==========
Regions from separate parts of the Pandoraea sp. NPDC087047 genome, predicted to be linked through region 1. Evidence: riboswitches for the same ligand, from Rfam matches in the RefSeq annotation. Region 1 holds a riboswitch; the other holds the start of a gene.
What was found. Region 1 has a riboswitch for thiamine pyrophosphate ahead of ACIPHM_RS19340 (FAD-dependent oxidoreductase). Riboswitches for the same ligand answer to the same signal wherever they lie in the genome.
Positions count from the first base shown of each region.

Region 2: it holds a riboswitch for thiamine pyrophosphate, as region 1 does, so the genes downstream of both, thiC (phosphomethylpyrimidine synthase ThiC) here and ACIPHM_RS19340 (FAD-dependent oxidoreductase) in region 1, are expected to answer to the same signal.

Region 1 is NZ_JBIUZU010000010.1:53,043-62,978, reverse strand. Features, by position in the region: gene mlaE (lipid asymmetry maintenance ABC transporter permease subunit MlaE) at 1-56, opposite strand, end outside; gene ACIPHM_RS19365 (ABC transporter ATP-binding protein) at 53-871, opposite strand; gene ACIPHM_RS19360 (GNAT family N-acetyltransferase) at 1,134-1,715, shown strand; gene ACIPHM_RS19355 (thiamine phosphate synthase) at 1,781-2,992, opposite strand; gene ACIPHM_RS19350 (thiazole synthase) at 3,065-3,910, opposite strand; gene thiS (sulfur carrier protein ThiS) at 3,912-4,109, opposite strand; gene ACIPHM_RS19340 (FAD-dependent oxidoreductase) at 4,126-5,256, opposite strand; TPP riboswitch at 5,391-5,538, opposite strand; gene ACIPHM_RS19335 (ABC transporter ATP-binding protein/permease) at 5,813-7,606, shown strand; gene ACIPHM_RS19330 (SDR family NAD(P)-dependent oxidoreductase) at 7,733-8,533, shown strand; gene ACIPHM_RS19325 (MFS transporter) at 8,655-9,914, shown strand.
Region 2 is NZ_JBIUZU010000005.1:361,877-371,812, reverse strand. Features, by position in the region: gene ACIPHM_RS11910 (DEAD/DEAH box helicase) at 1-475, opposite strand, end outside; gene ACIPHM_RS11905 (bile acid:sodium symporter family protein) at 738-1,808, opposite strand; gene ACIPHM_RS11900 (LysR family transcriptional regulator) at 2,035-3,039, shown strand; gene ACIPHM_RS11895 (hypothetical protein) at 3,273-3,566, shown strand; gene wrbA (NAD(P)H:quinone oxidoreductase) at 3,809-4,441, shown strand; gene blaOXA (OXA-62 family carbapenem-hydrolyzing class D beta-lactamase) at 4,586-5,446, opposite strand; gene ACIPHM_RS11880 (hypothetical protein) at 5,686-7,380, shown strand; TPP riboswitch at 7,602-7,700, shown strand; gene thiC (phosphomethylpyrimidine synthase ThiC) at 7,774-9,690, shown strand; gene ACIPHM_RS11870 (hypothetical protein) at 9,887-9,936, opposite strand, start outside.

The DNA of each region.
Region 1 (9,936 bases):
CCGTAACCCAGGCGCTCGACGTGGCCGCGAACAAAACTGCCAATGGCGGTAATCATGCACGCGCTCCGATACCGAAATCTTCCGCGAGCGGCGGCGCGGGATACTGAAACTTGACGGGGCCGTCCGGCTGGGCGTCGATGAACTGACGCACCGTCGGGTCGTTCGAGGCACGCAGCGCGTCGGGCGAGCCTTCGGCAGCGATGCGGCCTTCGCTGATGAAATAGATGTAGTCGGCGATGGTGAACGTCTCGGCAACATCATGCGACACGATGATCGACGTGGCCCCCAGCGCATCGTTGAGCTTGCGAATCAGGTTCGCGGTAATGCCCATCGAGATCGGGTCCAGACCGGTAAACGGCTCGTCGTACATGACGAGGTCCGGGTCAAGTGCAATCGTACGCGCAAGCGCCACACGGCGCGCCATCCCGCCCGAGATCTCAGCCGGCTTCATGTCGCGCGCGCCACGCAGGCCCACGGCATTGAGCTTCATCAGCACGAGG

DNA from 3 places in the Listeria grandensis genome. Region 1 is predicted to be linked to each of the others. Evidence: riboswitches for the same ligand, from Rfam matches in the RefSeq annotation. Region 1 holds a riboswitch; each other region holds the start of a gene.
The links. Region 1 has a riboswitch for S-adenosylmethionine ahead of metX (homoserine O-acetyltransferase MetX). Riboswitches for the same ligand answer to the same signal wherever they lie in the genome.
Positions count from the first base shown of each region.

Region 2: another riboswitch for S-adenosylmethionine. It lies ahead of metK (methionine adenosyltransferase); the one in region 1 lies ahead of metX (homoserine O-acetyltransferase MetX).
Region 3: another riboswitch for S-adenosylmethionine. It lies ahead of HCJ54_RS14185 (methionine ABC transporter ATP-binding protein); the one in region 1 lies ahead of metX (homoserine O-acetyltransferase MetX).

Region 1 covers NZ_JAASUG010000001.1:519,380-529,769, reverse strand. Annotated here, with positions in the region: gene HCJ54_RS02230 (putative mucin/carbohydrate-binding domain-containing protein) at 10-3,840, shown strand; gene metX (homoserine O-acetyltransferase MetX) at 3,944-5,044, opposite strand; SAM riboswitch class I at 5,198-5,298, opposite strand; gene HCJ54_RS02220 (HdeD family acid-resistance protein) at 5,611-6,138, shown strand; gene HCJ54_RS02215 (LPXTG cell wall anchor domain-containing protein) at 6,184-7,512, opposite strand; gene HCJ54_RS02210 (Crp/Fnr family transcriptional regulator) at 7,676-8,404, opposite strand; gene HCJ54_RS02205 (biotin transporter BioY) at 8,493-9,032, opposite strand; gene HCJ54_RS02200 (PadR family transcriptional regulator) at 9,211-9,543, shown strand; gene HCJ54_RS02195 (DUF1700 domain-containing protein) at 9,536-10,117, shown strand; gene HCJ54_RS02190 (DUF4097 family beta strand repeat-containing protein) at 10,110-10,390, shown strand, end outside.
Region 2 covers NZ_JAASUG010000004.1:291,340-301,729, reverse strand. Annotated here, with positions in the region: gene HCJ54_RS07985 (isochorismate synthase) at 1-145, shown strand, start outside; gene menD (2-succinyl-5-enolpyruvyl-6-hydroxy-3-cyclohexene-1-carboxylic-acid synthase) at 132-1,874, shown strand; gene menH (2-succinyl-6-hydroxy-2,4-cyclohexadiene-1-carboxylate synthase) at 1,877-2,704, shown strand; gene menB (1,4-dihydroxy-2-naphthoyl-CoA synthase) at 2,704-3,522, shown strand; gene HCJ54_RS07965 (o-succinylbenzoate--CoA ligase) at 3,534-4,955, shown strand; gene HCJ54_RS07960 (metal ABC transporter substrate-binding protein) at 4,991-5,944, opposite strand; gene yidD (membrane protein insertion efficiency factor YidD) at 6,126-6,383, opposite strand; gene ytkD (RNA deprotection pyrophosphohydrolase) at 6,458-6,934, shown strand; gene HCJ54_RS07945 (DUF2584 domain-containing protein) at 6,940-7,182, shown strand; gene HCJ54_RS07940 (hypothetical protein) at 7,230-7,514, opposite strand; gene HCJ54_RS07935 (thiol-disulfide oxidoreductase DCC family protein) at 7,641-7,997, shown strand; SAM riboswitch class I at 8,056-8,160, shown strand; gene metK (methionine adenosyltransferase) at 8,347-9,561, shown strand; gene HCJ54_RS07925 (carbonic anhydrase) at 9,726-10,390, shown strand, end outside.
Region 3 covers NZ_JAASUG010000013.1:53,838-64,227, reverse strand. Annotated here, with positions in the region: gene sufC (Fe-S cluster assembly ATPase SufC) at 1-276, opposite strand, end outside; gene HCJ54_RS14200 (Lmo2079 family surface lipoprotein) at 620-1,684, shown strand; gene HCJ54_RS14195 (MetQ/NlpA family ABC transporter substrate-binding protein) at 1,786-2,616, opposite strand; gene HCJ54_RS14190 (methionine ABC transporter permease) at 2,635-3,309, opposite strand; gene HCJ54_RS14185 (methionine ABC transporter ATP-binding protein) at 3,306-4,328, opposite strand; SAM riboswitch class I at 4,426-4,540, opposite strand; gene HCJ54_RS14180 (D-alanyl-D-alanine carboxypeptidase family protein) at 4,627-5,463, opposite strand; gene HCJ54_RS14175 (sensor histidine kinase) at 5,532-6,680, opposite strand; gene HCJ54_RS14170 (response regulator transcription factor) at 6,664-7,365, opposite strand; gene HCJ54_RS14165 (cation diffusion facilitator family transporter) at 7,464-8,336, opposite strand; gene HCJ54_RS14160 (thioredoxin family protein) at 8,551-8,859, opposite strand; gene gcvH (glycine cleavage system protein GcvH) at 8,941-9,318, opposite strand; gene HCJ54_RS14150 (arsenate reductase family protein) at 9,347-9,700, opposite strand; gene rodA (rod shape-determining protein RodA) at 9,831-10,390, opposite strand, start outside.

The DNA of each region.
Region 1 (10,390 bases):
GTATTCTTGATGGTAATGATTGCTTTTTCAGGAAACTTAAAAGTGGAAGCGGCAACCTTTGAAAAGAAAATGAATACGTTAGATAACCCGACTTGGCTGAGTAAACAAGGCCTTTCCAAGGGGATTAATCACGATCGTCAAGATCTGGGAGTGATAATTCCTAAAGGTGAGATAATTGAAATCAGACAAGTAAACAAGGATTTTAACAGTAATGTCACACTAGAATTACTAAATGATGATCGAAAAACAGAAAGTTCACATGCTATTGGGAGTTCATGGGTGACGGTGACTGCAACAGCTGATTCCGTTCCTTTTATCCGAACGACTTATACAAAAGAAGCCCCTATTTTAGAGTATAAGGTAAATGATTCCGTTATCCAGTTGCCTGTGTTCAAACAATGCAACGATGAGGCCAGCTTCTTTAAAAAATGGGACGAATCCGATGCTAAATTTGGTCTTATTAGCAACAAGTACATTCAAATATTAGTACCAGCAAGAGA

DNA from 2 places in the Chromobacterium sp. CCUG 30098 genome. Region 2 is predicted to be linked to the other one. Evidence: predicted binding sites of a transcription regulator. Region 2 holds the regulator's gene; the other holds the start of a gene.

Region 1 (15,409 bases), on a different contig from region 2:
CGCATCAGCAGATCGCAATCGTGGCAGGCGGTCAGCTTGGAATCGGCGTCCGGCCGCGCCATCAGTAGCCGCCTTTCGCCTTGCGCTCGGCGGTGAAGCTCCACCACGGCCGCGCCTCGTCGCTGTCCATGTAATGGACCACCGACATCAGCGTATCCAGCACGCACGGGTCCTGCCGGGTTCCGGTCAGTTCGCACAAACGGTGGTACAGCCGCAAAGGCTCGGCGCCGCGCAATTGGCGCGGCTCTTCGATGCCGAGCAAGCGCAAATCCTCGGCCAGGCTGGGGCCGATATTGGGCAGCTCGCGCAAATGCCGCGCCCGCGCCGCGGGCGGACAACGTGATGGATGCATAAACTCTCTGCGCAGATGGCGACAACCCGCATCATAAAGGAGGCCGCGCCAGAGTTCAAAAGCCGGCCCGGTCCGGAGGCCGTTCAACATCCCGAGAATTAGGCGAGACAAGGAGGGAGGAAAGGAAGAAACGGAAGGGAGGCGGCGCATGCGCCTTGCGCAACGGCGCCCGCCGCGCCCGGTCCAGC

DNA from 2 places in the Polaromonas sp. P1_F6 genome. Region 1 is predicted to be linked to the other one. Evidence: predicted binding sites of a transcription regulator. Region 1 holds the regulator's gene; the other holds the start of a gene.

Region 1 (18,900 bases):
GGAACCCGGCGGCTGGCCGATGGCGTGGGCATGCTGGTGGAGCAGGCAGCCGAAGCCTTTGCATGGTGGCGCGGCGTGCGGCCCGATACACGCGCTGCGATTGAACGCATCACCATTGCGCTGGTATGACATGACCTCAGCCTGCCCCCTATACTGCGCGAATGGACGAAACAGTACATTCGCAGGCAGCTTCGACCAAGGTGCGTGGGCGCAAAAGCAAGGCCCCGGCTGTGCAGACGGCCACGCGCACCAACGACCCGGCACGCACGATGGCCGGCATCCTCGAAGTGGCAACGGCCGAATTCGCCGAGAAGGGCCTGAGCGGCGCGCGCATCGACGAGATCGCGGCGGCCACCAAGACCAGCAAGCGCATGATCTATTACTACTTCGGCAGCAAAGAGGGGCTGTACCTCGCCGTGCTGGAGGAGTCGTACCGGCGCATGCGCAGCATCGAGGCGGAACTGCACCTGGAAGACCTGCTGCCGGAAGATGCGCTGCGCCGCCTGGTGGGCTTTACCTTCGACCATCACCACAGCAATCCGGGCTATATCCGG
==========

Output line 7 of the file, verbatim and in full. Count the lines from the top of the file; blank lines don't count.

The DNA of each region.